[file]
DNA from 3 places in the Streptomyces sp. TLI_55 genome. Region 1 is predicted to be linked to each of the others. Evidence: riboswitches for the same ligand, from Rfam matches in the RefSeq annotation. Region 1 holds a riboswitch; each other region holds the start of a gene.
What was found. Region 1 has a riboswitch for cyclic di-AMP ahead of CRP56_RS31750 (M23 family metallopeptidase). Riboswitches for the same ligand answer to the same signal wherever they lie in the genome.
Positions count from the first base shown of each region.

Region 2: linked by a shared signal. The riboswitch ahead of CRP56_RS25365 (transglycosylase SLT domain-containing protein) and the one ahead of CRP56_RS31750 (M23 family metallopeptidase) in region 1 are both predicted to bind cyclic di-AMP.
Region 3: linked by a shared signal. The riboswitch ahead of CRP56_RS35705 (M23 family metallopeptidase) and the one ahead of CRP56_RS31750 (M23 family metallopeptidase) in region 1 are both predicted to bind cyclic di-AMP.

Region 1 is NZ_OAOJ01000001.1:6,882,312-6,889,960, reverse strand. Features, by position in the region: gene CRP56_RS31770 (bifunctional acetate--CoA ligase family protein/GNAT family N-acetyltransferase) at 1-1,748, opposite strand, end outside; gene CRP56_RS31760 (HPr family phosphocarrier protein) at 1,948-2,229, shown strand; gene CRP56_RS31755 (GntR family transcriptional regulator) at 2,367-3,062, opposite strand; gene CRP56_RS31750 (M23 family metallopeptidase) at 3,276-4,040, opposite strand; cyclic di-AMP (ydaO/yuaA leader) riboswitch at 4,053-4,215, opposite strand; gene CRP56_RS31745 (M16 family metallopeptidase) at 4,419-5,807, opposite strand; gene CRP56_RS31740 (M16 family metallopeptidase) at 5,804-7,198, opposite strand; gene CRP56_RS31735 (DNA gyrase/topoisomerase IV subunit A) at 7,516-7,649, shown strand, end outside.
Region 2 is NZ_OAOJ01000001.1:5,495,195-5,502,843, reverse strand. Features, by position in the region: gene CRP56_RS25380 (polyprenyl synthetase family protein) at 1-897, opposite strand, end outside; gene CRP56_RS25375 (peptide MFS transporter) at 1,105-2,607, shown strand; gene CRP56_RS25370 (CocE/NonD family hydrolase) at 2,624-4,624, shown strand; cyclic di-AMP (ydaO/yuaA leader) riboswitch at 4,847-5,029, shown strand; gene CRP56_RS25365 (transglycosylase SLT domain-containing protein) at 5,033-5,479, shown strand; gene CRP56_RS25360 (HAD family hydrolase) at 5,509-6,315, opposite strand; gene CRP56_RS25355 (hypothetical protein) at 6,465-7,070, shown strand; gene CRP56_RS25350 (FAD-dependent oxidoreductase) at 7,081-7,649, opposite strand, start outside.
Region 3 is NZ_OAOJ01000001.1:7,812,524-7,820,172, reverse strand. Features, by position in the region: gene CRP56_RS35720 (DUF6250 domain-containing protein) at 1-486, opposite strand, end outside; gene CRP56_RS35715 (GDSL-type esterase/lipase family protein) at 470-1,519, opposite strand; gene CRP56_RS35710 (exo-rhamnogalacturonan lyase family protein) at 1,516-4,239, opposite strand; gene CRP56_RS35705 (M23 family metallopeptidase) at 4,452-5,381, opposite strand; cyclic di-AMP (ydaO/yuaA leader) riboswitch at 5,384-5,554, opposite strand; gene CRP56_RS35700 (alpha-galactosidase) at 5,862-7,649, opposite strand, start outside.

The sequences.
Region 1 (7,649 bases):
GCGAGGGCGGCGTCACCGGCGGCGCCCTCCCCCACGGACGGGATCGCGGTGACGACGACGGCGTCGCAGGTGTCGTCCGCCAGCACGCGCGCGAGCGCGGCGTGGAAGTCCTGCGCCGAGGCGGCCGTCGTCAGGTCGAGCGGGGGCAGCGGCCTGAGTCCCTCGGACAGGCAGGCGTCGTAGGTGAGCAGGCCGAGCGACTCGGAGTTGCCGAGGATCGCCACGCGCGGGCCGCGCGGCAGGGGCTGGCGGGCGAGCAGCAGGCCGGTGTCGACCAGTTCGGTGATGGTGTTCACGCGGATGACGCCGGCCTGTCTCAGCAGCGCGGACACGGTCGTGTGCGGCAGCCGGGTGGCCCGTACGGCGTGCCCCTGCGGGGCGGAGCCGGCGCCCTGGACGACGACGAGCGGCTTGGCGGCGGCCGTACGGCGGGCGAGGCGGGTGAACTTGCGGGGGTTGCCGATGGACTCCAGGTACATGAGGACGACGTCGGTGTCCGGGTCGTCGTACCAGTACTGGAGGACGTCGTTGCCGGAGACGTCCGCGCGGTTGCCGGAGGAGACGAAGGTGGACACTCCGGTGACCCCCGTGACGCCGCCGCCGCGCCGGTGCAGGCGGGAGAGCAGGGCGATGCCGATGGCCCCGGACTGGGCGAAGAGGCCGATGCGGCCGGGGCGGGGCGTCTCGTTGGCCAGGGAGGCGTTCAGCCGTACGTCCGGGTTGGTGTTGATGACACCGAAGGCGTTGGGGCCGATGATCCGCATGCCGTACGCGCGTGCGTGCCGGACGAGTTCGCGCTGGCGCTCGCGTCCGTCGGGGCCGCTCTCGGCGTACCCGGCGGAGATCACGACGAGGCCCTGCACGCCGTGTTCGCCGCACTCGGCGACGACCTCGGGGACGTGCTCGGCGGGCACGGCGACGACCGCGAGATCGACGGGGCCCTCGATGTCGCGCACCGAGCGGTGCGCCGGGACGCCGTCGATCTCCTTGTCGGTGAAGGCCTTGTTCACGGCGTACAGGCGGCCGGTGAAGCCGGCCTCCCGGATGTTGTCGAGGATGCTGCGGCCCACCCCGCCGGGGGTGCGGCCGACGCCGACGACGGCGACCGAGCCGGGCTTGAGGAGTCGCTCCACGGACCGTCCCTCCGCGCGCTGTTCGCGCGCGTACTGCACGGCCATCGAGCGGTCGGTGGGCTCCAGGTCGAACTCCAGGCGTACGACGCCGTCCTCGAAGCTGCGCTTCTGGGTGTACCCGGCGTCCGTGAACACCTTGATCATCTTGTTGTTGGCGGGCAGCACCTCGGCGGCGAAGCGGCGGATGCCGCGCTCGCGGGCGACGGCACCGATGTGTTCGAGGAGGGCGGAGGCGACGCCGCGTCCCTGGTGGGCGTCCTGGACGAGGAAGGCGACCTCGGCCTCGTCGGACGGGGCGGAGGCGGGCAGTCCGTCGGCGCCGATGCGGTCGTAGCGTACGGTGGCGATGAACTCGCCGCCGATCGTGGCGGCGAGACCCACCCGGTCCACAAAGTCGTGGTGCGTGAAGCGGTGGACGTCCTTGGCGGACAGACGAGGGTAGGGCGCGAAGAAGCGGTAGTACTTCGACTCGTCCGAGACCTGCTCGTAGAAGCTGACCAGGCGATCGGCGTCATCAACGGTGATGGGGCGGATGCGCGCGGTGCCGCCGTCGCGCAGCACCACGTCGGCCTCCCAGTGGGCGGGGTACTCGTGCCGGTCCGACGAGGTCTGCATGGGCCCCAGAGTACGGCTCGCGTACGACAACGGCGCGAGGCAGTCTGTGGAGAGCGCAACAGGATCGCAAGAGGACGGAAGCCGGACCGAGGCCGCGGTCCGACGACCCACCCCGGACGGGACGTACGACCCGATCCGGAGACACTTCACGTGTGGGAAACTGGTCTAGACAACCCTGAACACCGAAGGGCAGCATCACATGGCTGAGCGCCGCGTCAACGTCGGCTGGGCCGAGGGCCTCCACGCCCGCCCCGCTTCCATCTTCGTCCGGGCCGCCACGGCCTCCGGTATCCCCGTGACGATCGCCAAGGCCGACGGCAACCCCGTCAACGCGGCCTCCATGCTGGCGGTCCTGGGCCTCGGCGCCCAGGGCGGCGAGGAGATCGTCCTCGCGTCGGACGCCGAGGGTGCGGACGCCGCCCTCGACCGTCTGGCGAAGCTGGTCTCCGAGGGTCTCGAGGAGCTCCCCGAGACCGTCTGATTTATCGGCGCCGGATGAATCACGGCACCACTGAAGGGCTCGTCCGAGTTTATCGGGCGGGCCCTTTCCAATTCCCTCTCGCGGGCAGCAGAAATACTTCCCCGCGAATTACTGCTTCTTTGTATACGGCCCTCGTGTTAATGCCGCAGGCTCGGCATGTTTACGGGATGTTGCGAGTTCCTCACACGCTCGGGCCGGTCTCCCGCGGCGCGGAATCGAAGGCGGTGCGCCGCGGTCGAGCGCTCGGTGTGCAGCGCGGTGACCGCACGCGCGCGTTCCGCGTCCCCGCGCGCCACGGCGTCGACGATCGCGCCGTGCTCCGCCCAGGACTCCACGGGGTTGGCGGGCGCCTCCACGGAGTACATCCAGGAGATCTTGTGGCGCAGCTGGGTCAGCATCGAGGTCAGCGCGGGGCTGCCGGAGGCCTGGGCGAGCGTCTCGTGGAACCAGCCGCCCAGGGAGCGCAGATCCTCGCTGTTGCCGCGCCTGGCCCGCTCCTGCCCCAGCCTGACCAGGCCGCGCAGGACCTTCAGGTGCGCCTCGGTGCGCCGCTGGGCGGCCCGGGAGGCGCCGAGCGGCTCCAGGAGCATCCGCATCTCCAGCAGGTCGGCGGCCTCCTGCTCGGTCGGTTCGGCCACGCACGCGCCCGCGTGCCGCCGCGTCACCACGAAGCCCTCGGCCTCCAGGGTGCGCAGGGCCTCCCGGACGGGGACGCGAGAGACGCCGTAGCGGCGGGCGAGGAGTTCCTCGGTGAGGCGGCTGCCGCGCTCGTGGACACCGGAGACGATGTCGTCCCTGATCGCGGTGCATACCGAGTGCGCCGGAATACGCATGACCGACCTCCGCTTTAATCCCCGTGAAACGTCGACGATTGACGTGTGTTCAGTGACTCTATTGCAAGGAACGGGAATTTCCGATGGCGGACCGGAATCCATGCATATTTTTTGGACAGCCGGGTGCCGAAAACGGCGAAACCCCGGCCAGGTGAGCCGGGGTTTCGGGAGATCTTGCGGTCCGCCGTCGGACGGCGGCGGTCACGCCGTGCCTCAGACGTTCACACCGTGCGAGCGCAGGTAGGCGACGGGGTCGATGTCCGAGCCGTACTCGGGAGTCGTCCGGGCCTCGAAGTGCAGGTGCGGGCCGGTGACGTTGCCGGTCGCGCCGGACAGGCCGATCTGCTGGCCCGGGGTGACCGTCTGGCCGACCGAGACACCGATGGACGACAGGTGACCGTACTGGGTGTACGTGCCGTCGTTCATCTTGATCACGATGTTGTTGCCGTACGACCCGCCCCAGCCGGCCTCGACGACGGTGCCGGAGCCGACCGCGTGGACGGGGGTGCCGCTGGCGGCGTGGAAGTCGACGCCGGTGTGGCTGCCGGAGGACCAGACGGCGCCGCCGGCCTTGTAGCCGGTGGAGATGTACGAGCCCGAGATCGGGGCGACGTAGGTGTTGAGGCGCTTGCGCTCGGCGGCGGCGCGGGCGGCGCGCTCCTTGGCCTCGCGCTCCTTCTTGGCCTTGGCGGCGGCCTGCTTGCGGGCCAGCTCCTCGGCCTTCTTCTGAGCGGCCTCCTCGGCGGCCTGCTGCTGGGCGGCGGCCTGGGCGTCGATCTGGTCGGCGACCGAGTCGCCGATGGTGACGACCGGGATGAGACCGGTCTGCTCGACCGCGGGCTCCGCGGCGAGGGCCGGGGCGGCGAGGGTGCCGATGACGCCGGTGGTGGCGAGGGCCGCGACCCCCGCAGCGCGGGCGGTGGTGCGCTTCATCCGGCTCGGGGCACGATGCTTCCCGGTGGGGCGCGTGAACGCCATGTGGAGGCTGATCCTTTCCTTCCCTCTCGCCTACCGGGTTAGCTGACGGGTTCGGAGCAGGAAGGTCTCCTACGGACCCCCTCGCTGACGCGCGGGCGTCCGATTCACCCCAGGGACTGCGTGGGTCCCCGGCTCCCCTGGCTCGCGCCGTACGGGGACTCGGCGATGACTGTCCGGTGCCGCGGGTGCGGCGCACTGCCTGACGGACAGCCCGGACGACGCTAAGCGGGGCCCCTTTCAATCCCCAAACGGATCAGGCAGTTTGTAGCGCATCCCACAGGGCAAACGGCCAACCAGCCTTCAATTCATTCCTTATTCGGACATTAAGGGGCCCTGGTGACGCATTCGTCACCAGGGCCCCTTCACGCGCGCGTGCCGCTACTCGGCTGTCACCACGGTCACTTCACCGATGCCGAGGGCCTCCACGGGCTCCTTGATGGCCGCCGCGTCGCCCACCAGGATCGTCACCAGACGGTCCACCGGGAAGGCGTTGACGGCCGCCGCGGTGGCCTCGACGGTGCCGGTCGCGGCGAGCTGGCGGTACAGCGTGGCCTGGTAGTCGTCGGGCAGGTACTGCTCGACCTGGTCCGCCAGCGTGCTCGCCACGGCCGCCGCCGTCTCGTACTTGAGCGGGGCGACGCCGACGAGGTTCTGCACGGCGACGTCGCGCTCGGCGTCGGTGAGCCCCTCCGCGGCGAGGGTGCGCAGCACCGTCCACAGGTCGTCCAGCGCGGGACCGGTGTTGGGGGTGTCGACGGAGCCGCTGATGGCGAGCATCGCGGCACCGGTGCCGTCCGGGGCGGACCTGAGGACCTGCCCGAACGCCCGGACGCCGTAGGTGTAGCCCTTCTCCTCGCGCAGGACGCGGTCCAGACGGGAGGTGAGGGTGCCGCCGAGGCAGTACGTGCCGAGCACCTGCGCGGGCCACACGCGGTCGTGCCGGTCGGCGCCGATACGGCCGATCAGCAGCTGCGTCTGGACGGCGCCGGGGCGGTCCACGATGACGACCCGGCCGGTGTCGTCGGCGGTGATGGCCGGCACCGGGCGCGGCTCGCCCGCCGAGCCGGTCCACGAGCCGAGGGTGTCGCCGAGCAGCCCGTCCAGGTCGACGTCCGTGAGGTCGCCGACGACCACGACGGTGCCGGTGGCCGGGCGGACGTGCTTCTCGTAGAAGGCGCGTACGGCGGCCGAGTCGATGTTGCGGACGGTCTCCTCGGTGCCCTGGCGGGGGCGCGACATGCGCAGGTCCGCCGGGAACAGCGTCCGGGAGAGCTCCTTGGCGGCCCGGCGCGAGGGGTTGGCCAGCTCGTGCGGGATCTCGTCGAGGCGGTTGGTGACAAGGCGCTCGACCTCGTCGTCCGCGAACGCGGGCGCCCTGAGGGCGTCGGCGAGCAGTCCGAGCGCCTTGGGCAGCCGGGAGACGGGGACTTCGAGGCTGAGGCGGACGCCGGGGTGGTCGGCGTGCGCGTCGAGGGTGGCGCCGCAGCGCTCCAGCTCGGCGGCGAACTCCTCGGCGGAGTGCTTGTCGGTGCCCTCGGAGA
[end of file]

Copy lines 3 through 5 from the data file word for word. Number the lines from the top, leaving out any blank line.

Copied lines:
Positions count from the first base shown of each region.

Region 2: linked by a shared signal. The riboswitch ahead of CRP56_RS25365 (transglycosylase SLT domain-containing protein) and the one ahead of CRP56_RS31750 (M23 family metallopeptidase) in region 1 are both predicted to bind cyclic di-AMP.
Region 3: linked by a shared signal. The riboswitch ahead of CRP56_RS35705 (M23 family metallopeptidase) and the one ahead of CRP56_RS31750 (M23 family metallopeptidase) in region 1 are both predicted to bind cyclic di-AMP.